This week we want to share an article contributed by long-time AutoCAD Plant 3D evangelist and friend, Ian Matthew. This week Ian explains how AutoCAD Plant 3D calculates bolt lengths for standard flanged connections. Enjoy!
Bolt sets are selected with the same criteria as gaskets, flanges, valves, etc. So pressure class, facing and size, influence the bolt diameter and bolt length.
Bolt sets have a lot of properties similar to other components, especially port properties. You need a long description family, a short description, a standard and a bolt compatible standard. The isometric settings are plain and easy, you only have to have an Iso Symbol Type, as bolt sets aren't drawn in the isometric drawing.
Bolts are placed in the catalog (usually the pipes and fittings catalog) and determine the selections that will be made. Having defined the bolt set, add it to the spec.
How are bolt sets selected? The selection is made by mating Nominal Size, Pressure Rating and Facing, so if you have 150lb RF flanges, then set those the same for your bolt lengths. That will determine if you use stud bolts, machine bolts….
Here’s an example from the CS150 spec:
Here we have stud bolts for flange connections and lug bolts where the end type is LUG (as opposed to WF). We will look at connection compatibility later.
Looking closely at the Stud Bolt:
Notice the catalog item has the general properties tab and the sizes tab. The general properties tab is similar to that of valves and fittings. However, one property to note is “Is Lug Set”. This drives the bolt selection and length calculation differently. If The Lug Set is “True” then this bolt set will be used when the facing is LUG and a bolt set is used for each flange. If it is “False” then bolt connection calculations look through the connection and calculates based on mating flanges. If a wafer component (such as a Butterfly valve) is placed between flanges, then the bolt calculation recognizes the WF end type as a wafer and calculates the bolt lengths as the bolt length in the size properties (see below) and adds the face-to-face dimension for the wafer component plus an additional gasket thickness. (See more in calculating bolt lengths) later.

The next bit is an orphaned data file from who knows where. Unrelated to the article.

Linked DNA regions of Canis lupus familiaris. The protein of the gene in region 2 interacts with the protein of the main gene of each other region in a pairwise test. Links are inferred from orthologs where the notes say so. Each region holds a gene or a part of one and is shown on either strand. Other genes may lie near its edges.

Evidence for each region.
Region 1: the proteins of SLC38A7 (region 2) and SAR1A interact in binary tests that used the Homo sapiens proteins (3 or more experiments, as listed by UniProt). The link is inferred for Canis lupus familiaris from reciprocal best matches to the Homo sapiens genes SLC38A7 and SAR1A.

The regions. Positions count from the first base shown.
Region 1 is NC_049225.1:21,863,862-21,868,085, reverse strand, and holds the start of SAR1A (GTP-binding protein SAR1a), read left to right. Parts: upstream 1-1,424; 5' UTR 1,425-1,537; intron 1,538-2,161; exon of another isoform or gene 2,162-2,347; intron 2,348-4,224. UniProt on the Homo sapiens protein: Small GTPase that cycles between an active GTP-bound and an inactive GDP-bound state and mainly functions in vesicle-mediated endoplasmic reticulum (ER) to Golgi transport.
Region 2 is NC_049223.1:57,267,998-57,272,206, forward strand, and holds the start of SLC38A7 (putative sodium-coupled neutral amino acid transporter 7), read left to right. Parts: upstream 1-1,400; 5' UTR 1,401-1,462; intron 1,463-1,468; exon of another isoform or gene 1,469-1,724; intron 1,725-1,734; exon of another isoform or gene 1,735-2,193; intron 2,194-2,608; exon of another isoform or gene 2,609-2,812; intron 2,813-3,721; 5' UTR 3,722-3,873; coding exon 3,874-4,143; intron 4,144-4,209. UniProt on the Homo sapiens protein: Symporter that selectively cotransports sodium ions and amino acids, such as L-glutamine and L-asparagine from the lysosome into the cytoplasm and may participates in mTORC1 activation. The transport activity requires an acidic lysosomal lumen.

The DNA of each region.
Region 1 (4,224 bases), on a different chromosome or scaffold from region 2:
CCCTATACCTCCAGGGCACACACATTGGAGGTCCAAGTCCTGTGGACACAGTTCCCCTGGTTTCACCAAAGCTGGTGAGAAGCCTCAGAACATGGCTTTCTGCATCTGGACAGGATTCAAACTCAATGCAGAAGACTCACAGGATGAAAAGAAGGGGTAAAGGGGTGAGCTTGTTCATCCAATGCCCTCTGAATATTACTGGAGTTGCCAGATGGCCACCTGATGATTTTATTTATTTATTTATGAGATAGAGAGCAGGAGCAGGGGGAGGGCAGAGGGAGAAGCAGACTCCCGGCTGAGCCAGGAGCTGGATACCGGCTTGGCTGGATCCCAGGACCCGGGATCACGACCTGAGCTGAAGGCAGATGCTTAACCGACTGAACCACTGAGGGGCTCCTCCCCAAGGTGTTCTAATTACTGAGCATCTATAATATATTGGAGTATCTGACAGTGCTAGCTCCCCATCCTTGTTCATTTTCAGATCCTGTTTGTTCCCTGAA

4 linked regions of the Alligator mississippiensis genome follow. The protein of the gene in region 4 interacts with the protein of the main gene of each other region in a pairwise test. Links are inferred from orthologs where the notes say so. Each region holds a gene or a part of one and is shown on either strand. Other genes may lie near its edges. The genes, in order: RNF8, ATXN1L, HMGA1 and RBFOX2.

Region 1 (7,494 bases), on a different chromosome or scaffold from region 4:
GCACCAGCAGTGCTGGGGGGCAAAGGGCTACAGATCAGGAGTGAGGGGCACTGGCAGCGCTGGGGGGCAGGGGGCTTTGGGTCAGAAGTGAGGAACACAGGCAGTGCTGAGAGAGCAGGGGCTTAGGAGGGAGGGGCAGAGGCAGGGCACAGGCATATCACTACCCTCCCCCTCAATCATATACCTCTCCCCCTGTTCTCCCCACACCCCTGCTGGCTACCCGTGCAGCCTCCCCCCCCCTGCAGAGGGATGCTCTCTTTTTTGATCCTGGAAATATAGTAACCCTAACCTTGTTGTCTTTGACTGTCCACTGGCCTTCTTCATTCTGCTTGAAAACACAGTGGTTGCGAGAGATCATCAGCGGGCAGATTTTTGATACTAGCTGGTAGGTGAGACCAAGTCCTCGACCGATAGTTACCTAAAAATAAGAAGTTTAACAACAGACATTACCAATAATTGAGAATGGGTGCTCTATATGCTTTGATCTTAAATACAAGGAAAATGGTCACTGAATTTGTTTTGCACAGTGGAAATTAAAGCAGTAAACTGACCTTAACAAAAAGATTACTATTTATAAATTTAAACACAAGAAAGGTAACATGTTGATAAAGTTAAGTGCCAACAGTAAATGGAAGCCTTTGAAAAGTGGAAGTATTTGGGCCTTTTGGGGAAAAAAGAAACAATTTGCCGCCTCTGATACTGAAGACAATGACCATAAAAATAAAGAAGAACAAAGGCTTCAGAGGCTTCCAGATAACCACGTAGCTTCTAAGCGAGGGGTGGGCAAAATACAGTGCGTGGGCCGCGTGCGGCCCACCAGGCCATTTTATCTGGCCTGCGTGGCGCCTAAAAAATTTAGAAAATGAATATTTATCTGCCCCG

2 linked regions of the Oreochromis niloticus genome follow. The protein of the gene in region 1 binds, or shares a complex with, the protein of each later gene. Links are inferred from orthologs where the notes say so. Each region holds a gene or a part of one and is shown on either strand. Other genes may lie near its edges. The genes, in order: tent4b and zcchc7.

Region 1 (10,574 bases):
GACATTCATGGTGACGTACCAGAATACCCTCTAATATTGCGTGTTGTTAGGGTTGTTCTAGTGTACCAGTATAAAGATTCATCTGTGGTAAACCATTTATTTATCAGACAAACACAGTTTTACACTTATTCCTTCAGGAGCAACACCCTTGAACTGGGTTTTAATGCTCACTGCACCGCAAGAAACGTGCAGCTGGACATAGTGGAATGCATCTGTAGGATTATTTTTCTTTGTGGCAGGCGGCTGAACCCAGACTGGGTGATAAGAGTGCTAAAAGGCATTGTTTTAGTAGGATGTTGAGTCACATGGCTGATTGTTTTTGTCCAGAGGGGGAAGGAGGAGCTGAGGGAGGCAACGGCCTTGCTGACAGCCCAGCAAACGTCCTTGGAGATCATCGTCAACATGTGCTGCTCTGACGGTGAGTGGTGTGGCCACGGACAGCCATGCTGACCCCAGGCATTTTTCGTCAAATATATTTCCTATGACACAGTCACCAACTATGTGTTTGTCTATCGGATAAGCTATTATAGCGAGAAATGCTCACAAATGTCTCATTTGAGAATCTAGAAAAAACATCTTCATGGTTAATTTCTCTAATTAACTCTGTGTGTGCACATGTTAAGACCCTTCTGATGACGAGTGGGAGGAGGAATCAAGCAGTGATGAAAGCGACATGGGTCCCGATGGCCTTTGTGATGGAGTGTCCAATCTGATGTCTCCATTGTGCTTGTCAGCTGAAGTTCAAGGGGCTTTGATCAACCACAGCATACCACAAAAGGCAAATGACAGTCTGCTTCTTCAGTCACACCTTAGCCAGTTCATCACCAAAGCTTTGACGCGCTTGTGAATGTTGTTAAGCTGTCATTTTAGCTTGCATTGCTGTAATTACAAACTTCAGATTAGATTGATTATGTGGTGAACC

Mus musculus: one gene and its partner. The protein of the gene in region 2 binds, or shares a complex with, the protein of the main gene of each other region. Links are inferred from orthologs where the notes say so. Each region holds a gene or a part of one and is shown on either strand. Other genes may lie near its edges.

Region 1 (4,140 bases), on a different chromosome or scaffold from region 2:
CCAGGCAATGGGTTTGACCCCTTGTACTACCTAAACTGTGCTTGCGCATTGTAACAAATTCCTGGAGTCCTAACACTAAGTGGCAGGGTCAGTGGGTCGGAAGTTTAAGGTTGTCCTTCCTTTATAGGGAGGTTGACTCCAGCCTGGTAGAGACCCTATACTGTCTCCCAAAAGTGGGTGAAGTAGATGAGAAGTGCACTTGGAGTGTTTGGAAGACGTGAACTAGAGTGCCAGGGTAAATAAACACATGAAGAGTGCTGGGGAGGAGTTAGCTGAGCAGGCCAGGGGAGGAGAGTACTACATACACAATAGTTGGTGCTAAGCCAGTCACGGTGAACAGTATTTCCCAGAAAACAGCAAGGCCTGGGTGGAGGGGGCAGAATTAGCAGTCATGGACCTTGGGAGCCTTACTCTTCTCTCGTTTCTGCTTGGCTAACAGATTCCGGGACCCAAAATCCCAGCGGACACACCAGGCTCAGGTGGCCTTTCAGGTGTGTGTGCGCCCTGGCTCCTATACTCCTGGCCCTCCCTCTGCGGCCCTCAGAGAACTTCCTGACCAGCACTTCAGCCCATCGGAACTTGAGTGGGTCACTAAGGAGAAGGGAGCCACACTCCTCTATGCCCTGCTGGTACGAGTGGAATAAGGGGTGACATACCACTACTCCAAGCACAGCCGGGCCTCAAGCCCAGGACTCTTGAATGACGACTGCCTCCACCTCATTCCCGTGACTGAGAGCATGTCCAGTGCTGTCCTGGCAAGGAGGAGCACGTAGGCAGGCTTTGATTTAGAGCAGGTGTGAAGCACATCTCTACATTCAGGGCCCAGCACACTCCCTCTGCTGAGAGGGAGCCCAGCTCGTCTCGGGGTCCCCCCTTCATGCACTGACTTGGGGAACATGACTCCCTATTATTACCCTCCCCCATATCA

When facings are the same and there are no wafer connections, then the bolt length is defined in the size tab for the bolt set. The sizes are the nominal diameter sizes and they determine the bolt size, the number of bolts needed to make the connection as well as the weight of the bolt set. Note that for the connection port properties, there is only one port and the only property that needs to be set is the nominal diameter. Here is an example for a 6”, 150#, RF stud bolt:
In this case the standard length is 4” and there are 8 bolt sets for each connection.
If you look above, the long description for this bolt set is “STUD BOLT 3/4" X @@@ LG, ASTM A193, B7 W/2 HEX. NUT 3/4", ASTM A194, GR 2, 2 WASHER 3/4", ASTM F436”. The “@@@” in the description is substituted in the final BOM with the calculated length of the bolt.
When bolt lengths are calculated, the length is computed based on the wafer components face-to-face dimensions and the extra gaskets thicknesses and these values are added to the bolt length. In order to ensure that the final bolt length fits a standard length for ordering, a bolt length table is looked up and the next longest size is selected.
To see what bolt standards and standard sizes and lengths are used, go to the pull down menu Catalog and choose the option "Edit Bolt Length Mapping".
The following dialog appears:
By default the length will round up to the value in this table.
However, you can override this table by creating a Bolt Standard Table:
Enter the standard name and then the size table in the lower section. The table name MUST match the Bolt Compatible Standard in the General Properties of the bolt set. (Note in the above example only a few sizes are shown, but in real life ALL sizes must appear in this table):